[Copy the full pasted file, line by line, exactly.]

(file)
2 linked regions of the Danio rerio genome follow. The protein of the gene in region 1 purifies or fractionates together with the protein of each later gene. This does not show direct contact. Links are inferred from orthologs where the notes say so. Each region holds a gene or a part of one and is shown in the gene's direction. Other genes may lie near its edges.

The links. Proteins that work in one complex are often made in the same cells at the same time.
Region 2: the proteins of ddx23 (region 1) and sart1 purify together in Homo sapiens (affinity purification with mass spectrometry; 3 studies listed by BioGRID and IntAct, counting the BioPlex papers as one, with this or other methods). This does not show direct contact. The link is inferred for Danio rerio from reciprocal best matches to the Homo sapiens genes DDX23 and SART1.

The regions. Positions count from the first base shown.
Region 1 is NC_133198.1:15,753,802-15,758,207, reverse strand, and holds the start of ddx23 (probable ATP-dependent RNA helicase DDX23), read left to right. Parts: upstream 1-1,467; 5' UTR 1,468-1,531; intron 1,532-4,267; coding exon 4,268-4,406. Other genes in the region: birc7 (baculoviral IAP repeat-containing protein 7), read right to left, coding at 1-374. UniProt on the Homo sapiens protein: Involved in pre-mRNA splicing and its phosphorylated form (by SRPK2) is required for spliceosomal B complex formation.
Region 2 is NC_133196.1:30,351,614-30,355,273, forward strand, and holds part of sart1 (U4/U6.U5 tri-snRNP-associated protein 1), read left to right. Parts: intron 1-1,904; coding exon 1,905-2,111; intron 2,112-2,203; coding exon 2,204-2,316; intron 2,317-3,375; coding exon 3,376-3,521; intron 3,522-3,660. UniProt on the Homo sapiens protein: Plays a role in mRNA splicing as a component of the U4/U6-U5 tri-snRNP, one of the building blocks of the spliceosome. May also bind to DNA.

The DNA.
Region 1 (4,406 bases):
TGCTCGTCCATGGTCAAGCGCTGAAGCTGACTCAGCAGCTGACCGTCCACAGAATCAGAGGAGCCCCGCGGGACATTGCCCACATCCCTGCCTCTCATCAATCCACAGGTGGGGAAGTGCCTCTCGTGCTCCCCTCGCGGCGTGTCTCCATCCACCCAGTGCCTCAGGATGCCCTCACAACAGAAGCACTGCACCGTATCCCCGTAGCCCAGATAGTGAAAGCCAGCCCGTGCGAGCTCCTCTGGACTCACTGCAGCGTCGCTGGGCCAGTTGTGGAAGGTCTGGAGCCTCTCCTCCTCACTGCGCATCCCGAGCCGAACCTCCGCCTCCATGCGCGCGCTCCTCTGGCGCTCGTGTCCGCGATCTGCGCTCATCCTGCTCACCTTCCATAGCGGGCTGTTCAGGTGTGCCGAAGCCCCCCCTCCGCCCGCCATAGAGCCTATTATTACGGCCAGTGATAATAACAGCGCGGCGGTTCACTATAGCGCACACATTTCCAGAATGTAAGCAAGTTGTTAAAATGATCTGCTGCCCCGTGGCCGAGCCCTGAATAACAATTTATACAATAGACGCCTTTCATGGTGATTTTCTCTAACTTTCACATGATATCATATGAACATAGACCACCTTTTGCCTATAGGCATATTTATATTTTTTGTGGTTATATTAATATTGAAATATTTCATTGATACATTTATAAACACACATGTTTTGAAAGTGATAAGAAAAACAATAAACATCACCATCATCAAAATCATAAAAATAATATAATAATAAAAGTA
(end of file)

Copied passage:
2 linked regions of the Danio rerio genome follow. The protein of the gene in region 1 purifies or fractionates together with the protein of each later gene. This does not show direct contact. Links are inferred from orthologs where the notes say so. Each region holds a gene or a part of one and is shown in the gene's direction. Other genes may lie near its edges.

The links. Proteins that work in one complex are often made in the same cells at the same time.
Region 2: the proteins of ddx23 (region 1) and sart1 purify together in Homo sapiens (affinity purification with mass spectrometry; 3 studies listed by BioGRID and IntAct, counting the BioPlex papers as one, with this or other methods). This does not show direct contact. The link is inferred for Danio rerio from reciprocal best matches to the Homo sapiens genes DDX23 and SART1.

The regions. Positions count from the first base shown.
Region 1 is NC_133198.1:15,753,802-15,758,207, reverse strand, and holds the start of ddx23 (probable ATP-dependent RNA helicase DDX23), read left to right. Parts: upstream 1-1,467; 5' UTR 1,468-1,531; intron 1,532-4,267; coding exon 4,268-4,406. Other genes in the region: birc7 (baculoviral IAP repeat-containing protein 7), read right to left, coding at 1-374. UniProt on the Homo sapiens protein: Involved in pre-mRNA splicing and its phosphorylated form (by SRPK2) is required for spliceosomal B complex formation.
Region 2 is NC_133196.1:30,351,614-30,355,273, forward strand, and holds part of sart1 (U4/U6.U5 tri-snRNP-associated protein 1), read left to right. Parts: intron 1-1,904; coding exon 1,905-2,111; intron 2,112-2,203; coding exon 2,204-2,316; intron 2,317-3,375; coding exon 3,376-3,521; intron 3,522-3,660. UniProt on the Homo sapiens protein: Plays a role in mRNA splicing as a component of the U4/U6-U5 tri-snRNP, one of the building blocks of the spliceosome. May also bind to DNA.

The DNA.
Region 1 (4,406 bases):
TGCTCGTCCATGGTCAAGCGCTGAAGCTGACTCAGCAGCTGACCGTCCACAGAATCAGAGGAGCCCCGCGGGACATTGCCCACATCCCTGCCTCTCATCAATCCACAGGTGGGGAAGTGCCTCTCGTGCTCCCCTCGCGGCGTGTCTCCATCCACCCAGTGCCTCAGGATGCCCTCACAACAGAAGCACTGCACCGTATCCCCGTAGCCCAGATAGTGAAAGCCAGCCCGTGCGAGCTCCTCTGGACTCACTGCAGCGTCGCTGGGCCAGTTGTGGAAGGTCTGGAGCCTCTCCTCCTCACTGCGCATCCCGAGCCGAACCTCCGCCTCCATGCGCGCGCTCCTCTGGCGCTCGTGTCCGCGATCTGCGCTCATCCTGCTCACCTTCCATAGCGGGCTGTTCAGGTGTGCCGAAGCCCCCCCTCCGCCCGCCATAGAGCCTATTATTACGGCCAGTGATAATAACAGCGCGGCGGTTCACTATAGCGCACACATTTCCAGAATGTAAGCAAGTTGTTAAAATGATCTGCTGCCCCGTGGCCGAGCCCTGAATAACAATTTATACAATAGACGCCTTTCATGGTGATTTTCTCTAACTTTCACATGATATCATATGAACATAGACCACCTTTTGCCTATAGGCATATTTATATTTTTTGTGGTTATATTAATATTGAAATATTTCATTGATACATTTATAAACACACATGTTTTGAAAGTGATAAGAAAAACAATAAACATCACCATCATCAAAATCATAAAAATAATATAATAATAAAAGTA